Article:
Academic journal article Journal of Leisure Research

Do Age and Gender Matter in the Constraint Negotiation of Physically Active Leisure?

Academic journal article Journal of Leisure Research

Do Age and Gender Matter in the Constraint Negotiation of Physically Active Leisure?

Article excerpt

Introduction

Physical activity provides a multitude of health benefits, including increased longevity and independence (Lee, Paffenbarger, & Hennekens, 1997; Shephard, 1997) as well as positive physical (Chandler & Hadley 19%; Oguma, Sesso, Paffenbarger, & Lee, 2001) and mental health (Morgan & Bath, 1998; Patterson & Chang, 1999) outcomes in later life. Even so, the majority of U.S. adults do not get adequate amounts of physical activity (CDC: Centers for Disease Control, 2000a), and older adults participate in the lowest levels of physical activity across all age groups (CDC, 2000b). Understanding which factors influence physical activity participation in mid to late life may highlight possible solutions to increasing participation in these populations. Further, elucidating the factors that contribute to the frequency of participation and the duration of an activity session, as well as their interrelationship, may enhance leisure professionals' ability to develop successful programs for physically active leisure opportunities for people 50 and older. For instance, understanding the role of negotiation strategies in helping middle-aged and older adults overcome constraints to active leisure participation would help inform "best practice" programs. Additionally, understanding whether the constraint negotiation process differs between participation frequency and activity duration would enhance the development of appropriate negotiation strategy building and motivational training for physically active leisure to improve the health and well-being of people 50 and older.

The Leisure Constraint Negotiation Process

Leisure constraints are typically denned as factors that limit or prohibit participation in desired leisure activities (Crawford & Godbey, 1987; Crawford,Jackson, & Godbey, 1991). Crawford and Godbey (1987) described three domains of constraints-intrapcrsonal, interpersonal and structural. Intrapersonal constraints were thought to exist within the individual, such as lack of self-efficacy, lack of interest, and physical inability. Interpersonal constraints were essentially social interaction considerations, for example, not having someone with whom to participate. Structural constraints were denned as features of the environment, such as lack of facilities, lack of low-cost options, and absence of sidewalks.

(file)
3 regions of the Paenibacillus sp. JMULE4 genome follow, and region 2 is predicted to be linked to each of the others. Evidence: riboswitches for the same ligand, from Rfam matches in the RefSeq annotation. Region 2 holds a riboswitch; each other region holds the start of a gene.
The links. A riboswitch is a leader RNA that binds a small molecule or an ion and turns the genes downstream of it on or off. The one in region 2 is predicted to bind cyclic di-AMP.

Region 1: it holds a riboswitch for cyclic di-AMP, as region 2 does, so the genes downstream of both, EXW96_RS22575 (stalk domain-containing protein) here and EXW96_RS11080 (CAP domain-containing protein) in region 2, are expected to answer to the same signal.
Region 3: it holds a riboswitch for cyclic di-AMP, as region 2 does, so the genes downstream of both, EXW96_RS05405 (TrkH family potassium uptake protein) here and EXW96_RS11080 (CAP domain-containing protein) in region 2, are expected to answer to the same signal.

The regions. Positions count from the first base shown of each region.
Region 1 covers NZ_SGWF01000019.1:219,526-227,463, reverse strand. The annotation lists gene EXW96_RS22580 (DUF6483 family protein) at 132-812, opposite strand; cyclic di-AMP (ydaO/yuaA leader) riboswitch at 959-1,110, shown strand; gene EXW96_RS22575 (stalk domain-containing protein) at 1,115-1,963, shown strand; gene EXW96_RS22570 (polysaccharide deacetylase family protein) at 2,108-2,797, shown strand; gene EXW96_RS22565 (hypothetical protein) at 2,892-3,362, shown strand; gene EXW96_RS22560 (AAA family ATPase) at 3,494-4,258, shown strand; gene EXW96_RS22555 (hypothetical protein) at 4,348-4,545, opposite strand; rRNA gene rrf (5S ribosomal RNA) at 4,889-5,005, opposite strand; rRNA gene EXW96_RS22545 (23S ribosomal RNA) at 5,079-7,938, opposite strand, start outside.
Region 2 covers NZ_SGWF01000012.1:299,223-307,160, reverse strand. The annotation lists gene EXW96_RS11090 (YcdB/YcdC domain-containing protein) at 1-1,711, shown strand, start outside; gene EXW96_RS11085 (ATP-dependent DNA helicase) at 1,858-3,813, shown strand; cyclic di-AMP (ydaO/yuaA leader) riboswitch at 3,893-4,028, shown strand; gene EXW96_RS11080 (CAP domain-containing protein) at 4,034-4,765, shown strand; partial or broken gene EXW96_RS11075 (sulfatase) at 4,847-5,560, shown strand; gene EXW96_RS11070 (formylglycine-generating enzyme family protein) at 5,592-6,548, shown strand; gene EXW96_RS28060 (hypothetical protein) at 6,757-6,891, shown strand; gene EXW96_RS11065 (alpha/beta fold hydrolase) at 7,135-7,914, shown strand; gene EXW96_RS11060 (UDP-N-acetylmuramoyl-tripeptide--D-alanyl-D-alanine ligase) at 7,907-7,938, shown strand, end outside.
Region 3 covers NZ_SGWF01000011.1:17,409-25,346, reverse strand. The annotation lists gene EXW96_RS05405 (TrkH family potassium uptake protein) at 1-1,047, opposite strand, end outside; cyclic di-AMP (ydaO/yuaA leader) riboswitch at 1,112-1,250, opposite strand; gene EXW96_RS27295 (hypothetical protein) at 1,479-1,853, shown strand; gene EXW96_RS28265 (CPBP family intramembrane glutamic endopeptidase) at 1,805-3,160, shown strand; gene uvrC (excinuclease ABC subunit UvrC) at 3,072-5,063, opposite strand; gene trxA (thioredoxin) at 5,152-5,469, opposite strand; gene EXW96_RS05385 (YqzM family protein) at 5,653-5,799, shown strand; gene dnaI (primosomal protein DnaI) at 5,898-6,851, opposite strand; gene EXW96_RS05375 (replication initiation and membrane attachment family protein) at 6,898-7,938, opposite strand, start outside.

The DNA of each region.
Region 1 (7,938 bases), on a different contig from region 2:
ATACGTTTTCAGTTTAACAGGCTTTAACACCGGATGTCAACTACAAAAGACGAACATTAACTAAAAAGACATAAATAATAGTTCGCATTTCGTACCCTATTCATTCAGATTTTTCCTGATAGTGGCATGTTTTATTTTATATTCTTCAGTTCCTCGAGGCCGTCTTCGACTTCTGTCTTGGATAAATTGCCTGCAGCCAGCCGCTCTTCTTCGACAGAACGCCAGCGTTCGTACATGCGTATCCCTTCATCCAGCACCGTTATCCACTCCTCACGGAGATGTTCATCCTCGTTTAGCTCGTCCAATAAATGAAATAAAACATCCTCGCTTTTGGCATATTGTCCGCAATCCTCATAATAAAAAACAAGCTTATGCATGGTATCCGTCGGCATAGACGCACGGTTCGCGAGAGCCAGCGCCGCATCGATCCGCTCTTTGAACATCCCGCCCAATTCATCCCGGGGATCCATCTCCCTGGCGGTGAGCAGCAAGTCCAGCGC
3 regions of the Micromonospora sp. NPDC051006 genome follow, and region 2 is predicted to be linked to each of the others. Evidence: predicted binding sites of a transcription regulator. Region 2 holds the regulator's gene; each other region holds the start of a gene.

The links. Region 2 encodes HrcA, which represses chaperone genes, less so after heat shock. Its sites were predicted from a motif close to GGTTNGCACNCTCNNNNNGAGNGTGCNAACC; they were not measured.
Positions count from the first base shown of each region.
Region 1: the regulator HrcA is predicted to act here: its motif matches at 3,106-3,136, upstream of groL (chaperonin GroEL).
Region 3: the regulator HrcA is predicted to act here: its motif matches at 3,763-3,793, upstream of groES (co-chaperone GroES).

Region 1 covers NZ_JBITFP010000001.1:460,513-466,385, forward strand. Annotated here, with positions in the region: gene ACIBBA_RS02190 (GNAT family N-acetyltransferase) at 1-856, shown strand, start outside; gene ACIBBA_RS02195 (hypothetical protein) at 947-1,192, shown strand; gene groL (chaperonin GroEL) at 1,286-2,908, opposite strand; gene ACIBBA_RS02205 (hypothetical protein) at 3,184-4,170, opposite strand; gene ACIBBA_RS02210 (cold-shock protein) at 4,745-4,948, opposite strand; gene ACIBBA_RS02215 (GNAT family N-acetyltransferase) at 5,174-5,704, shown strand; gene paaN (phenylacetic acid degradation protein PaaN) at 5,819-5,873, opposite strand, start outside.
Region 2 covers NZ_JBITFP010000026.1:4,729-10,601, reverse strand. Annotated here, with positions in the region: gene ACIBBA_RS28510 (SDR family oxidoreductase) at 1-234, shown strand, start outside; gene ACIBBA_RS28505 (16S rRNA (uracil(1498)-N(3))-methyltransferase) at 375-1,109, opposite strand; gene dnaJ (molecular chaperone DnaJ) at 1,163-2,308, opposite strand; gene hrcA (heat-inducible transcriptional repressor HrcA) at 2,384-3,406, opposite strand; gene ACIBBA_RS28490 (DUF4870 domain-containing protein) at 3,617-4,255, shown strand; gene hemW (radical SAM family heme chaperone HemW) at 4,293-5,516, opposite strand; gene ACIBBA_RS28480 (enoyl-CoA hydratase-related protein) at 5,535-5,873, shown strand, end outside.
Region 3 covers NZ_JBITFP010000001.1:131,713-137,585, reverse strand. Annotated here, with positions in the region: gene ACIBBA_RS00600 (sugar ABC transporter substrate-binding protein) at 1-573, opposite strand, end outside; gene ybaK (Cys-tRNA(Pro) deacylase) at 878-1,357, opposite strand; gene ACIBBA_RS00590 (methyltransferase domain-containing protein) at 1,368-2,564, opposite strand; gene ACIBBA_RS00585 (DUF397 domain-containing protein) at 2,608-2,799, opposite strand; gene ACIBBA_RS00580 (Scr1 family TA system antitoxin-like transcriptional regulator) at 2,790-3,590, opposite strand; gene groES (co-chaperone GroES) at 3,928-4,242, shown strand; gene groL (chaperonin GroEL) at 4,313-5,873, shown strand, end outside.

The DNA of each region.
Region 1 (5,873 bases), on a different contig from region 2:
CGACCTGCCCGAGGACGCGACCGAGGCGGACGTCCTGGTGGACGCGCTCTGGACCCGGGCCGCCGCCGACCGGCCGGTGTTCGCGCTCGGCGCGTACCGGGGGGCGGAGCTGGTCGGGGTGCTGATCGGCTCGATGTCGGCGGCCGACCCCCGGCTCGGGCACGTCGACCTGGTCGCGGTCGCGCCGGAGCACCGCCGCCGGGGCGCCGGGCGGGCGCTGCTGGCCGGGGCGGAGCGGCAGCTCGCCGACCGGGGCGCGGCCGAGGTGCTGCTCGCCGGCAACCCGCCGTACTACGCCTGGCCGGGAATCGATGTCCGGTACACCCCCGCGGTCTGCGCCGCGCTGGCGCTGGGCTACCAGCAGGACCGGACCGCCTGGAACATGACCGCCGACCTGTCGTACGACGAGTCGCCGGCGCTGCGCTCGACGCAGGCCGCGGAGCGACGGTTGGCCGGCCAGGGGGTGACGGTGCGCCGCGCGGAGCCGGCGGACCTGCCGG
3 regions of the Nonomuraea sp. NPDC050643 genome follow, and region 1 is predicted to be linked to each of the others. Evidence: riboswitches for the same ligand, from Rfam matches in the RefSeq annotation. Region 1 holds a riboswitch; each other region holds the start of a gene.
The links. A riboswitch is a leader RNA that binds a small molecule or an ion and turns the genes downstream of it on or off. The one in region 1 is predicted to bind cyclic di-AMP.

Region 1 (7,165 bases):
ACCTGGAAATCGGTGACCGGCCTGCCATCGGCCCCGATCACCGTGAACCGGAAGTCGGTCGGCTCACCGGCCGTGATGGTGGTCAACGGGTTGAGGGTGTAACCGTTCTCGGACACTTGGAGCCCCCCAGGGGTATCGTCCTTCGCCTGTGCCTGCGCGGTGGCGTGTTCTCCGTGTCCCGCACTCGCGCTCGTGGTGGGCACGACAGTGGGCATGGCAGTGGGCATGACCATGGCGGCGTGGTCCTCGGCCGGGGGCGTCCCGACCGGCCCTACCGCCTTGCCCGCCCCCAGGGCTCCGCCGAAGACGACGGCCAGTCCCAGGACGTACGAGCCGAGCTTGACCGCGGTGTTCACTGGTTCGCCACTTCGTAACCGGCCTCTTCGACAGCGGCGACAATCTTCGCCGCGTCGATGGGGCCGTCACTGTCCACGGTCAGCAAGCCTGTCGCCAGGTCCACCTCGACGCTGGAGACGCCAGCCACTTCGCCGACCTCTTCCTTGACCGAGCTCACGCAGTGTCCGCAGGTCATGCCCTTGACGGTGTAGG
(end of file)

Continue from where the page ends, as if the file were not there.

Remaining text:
Crawford et al. (1991) later developed a hierarchical model of leisure constraints, with three main extensions to the earlier conceptualization: 1) explicit articulation of constraint negotiation, in which people utilize various strategies to overcome constraints; 2) a hierarchy of importance, from proximal (intrapcrsonal) to distal (structural); and 3) a hierarchy of social privilege, with emphasis on the ways that opportunities and constraints differ by social class. Jackson, Crawford, and Godbey (1993) provided further elaboration of the hierarchical model in response to research on constraint negotiation (Kay & Jackson, 1991 ; Scott, 1991 ; Shaw, Bonen, & McCabe, 1991), focusing on level of participation rather than an either/or dichotomy between participation and nonparticipation. There is some support for the propositions outlined by Jackson et al. (1993) (Alexandris & Carroll, 1997; Alexandris, Tsorbatzoudis, & Grouis, 2002; Carroll & Alexandris, 1997; Hubbard & Mannell, 2001; Raymore, Godbey, Crawford, & von Eye, 1993), although there is a lack of research utilizing different populations (Hawkins, Peng, Hsieh, & Eklund, 1999), particularly individuals 50 and older, and multiple methodologies (Samdahl & Jekubovich, 1997).

Based on Jackson et al.'s (1993) propositions, Hubbard and Mannell (2001) tested four competing models on the role of constraint, negotiation and motivation on physically active leisure, finding support for what they called the "constraint-effectsmitigation" model. They found that there were two counterbalancing forces that took place in the presence of constraint. …

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